Marx, Mill, Rawls and Nozicki! Sheesh, I haven’t been involved in a good old-fashioned philosophical debate since my college days. But, on Tuesday I attended Dr. Douglas Parvin’s Philosophy 101 Knowing and Being and was reminded first-hand of the importance and impact of liberal education.
Parvin’s emphasis on critical thinking and clearly communicating an idea was apparent from the beginning of the class through the end.
Let me start with some take-aways from the class:
*Parvin used very relevant examples to explain very complex theories. In fact, his use of a cookie example in describing distributive justice was very helpful.
*Parvin was very transparent about his teaching method. He stated that his class is about “taking you on a ride between all of these different ways of thinking.” It’s clear to me that Parvin wants his students to think and think deeply. He summarized his method by stating that he wants his students “to be able to place a viewpoint within a philosophical approach.” This is what I’ve always believed a liberal education to be about.
*International students add greatly to classroom discussion. During a very thought-provoking discussion on distributive justice, which of course also touched on taxation, one student talked about how higher education is financed in his home country in Europe and the understanding that one gets something for their tax dollars. Another international student, while taking about what is just, brought just war and the impact of war on justice. They added important perspective
*Parvin also offered some grad school advice: He told the students that the most important concepts are going to be discussed in the first chapter of a book or in the first couple of paragraphs of an essay.
*Parvin is a skilled teacher who works hard to bring the best out of his students. He’s practical as a philosopher and tries to bring real life into the class. One of the things Parvin said, and I wrote in my notebook, will stick with me for some time to come. He reminded the class that “a wealth of theory will help you find common ground.” In this fractured world, Parvin makes the case for liberal arts education with that reminder. We could all stand to build our wealth of theory to work to find common ground.
Now, if you want to read a little more about my time in class and understand why Dr. Parvin is holding a big yellow die read on below.
10:20 a.m. Tuesday, September 17
Parvin greeted me when I entered the classroom and asked if I’d like to participate in an activity that he planned to use later in the class. I agreed–more on that later. He told me that each class begins with “a chance of a quiz,” which I soon discovered revolved around a big yellow dice.” Students were clearly reviewing class material in preparation.
A roll of the dice would determine whether or not there would be a quiz, which there was.
The quiz focused on the readings for the day, which included essays by Rawls and Nozicki, and it required a brief written statement summarizing Nozicki’s main points.
Parvin is an experienced teacher and knows his students. He told students that “an honest stab will result in full credit.” It was clear to me that he wanted to test engagement more than anything. Parvin also invited students who had not fully completed the reading to write a haiku. It amused me (and I think the class) that each of the Hi-kus, which Parvin read, included an apology for not reading and a promise that it wouldn’t happen again.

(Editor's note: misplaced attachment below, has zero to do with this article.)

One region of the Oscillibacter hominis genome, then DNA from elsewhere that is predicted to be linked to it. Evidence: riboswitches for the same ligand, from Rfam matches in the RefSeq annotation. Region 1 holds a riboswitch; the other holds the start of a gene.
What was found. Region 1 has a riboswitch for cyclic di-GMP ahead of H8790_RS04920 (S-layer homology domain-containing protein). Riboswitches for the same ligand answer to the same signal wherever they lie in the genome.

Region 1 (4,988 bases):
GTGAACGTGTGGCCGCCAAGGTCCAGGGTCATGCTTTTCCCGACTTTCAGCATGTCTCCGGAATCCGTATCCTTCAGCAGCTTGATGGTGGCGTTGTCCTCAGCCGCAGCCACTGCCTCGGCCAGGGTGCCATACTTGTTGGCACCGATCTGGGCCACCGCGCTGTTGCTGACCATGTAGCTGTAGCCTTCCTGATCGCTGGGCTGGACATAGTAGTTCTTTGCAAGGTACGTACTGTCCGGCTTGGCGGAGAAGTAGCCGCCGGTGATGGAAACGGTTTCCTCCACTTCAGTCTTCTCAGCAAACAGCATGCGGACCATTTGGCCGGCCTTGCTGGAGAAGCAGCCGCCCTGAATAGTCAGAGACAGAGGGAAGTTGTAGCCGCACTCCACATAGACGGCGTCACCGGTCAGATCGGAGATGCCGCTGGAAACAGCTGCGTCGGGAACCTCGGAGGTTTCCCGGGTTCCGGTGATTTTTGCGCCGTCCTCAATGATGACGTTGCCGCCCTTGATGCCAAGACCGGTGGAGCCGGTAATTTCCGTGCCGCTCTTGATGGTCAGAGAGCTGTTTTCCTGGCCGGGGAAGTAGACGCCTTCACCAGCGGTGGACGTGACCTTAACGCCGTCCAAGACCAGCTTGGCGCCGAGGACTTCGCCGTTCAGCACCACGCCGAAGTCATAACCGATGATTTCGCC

Parvin’s class started with a review of the previous class and then jumped right into a lively discussion of what constitutes a social contract. From the beginning Parvin pushed discussion and critical thinking. Parvin even described one student’s description of a social contract as “beautiful.” Parvin asks tough questions, but shows his experience as a teacher by asking for examples and clarifications that strengthen the respondent’s argument. This is a gift to future employers because these students will be critical thinkers who can communicate well.
The discussion of social contract was the lead-up to the exercise Parvin invited me to join. He divided the class into three groups and within each of the three groups he divided individuals into economic class categories. He asked everyone to create a character. Incidentally, I was asked to create a character who was destitute. Parvin then asked each character to introduce themselves to the group. And, then Parvin asked each participant to choose from systems of laissez faire, utilitarianism, equality of welfare and Maximin to identify which system would benefit one’s character most. This was an interesting exercise and might be the first time I was arguing for equality of welfare!
Finally, Parvin asked each participant to randomly select a character someone else had created, and then choose a system not knowing which character they were representing. The characters were then shuffled and redistributed, and students had to justify their choices in writing to their new characters. This was a pretty nifty exercise to get students thinking about something pretty challenging. I was impressed with the level of discussion in my small group.
This class session was a great reminder to me of the sustaining value of liberal arts education and the purpose of introductory classes like Philosophy 101, which I took in the late 1980s while a student.
Dr. Doug Parvin is an associate professor of philosophy. He earned his bachelor’s degree at Harvard and Ph.D. at Rutgers. He specializes in Philosophy of mind, Epistemology, Metaphysics, Decision theory, game theory and logic.